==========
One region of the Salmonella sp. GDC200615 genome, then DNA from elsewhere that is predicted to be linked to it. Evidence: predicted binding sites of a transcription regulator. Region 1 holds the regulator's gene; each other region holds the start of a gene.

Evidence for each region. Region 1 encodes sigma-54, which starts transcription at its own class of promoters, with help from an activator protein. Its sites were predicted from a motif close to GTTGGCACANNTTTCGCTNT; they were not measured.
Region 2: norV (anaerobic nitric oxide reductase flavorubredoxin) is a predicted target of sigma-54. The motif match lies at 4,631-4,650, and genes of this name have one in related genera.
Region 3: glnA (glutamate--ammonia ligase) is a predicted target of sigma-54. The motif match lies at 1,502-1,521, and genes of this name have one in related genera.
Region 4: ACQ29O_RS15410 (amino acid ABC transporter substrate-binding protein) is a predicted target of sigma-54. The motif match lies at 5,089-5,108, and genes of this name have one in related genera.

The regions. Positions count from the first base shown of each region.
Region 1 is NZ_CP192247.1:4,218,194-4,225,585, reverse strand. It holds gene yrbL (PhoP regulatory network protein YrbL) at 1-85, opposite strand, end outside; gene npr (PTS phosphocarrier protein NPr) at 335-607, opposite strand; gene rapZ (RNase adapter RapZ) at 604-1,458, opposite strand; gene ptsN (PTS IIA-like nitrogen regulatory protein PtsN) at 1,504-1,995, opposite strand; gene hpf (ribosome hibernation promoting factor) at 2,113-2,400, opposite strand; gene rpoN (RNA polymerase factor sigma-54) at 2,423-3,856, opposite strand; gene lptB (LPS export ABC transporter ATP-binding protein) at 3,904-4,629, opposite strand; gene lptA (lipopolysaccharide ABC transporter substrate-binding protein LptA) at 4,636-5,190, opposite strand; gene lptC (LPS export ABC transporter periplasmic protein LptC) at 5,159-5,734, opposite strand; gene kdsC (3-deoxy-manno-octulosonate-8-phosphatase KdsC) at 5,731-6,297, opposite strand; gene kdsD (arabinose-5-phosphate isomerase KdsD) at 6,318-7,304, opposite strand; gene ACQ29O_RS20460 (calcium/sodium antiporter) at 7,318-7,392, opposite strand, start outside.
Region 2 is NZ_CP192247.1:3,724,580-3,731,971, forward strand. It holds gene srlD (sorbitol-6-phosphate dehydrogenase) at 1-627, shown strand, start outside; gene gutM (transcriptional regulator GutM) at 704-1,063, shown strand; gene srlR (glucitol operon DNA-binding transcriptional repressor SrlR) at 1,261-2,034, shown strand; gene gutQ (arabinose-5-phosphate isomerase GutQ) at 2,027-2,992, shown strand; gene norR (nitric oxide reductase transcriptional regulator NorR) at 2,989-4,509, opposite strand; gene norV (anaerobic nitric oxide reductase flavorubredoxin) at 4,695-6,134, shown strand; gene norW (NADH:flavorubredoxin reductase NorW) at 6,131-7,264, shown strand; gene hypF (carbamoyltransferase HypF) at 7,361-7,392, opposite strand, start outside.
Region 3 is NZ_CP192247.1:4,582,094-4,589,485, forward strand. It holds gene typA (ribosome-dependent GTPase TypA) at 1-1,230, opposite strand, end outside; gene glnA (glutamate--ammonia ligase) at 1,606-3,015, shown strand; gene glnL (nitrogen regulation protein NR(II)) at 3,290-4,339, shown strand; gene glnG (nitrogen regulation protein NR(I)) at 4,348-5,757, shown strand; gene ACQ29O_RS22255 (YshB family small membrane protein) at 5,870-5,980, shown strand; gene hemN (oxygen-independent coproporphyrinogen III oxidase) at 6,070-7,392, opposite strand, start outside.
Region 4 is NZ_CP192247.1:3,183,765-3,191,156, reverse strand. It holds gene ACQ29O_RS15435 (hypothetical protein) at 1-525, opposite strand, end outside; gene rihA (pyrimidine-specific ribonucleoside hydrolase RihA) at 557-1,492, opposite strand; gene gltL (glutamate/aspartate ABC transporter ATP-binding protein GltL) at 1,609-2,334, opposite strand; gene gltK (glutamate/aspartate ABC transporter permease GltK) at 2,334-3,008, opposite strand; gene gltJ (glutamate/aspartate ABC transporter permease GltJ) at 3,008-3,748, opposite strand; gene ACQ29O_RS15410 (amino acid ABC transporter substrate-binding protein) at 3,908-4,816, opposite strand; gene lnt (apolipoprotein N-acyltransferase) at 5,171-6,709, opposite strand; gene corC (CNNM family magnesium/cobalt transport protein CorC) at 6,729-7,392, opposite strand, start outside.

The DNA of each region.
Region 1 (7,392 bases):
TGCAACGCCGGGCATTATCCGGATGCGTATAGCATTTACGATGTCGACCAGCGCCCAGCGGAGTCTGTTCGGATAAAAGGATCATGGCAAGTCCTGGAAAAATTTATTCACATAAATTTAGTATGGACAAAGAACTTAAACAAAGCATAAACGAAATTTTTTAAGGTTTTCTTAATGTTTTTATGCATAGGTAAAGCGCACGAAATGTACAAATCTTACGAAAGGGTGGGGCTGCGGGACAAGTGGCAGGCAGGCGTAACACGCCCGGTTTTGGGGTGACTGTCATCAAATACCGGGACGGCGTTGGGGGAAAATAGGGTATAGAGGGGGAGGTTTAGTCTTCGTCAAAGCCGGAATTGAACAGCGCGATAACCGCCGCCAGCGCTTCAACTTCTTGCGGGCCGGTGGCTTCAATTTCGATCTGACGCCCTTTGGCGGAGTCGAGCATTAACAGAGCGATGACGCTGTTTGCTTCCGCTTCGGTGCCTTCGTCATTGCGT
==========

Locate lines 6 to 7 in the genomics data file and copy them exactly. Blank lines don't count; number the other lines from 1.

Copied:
The regions. Positions count from the first base shown of each region.
Region 1 is NZ_CP192247.1:4,218,194-4,225,585, reverse strand. It holds gene yrbL (PhoP regulatory network protein YrbL) at 1-85, opposite strand, end outside; gene npr (PTS phosphocarrier protein NPr) at 335-607, opposite strand; gene rapZ (RNase adapter RapZ) at 604-1,458, opposite strand; gene ptsN (PTS IIA-like nitrogen regulatory protein PtsN) at 1,504-1,995, opposite strand; gene hpf (ribosome hibernation promoting factor) at 2,113-2,400, opposite strand; gene rpoN (RNA polymerase factor sigma-54) at 2,423-3,856, opposite strand; gene lptB (LPS export ABC transporter ATP-binding protein) at 3,904-4,629, opposite strand; gene lptA (lipopolysaccharide ABC transporter substrate-binding protein LptA) at 4,636-5,190, opposite strand; gene lptC (LPS export ABC transporter periplasmic protein LptC) at 5,159-5,734, opposite strand; gene kdsC (3-deoxy-manno-octulosonate-8-phosphatase KdsC) at 5,731-6,297, opposite strand; gene kdsD (arabinose-5-phosphate isomerase KdsD) at 6,318-7,304, opposite strand; gene ACQ29O_RS20460 (calcium/sodium antiporter) at 7,318-7,392, opposite strand, start outside.